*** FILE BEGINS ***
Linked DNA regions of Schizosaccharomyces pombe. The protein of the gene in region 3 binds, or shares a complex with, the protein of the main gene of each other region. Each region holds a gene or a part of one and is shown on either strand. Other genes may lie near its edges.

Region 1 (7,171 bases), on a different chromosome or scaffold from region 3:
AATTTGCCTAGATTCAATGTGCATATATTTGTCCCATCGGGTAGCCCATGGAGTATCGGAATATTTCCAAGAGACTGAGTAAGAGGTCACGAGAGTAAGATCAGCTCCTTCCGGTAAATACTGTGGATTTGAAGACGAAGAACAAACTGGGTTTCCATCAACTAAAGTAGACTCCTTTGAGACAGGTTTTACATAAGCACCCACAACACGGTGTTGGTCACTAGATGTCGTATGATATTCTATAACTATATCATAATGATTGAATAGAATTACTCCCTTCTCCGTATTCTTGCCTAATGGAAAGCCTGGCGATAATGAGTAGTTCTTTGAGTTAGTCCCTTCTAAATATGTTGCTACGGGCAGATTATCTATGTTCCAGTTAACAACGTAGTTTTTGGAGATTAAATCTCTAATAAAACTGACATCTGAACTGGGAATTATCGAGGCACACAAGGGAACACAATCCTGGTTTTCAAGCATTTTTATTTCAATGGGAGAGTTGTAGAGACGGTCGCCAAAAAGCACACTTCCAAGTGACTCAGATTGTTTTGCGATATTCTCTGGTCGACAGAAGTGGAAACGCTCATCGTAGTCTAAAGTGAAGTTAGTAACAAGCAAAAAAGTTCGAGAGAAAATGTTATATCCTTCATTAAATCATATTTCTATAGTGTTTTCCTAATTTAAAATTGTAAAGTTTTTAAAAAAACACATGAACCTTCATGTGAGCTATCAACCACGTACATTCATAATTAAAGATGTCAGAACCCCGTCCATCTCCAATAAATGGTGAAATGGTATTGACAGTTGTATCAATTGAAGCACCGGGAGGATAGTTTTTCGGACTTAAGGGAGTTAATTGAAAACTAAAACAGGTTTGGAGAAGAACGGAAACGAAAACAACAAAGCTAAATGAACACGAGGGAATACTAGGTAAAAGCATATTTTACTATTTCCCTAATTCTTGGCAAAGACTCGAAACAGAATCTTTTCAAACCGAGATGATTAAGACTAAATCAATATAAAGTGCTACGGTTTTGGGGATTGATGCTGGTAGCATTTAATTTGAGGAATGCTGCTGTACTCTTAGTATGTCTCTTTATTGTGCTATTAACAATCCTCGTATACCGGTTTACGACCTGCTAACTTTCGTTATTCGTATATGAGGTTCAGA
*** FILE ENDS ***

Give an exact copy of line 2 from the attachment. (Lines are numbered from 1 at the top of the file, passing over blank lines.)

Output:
Region 1 (7,171 bases), on a different chromosome or scaffold from region 3: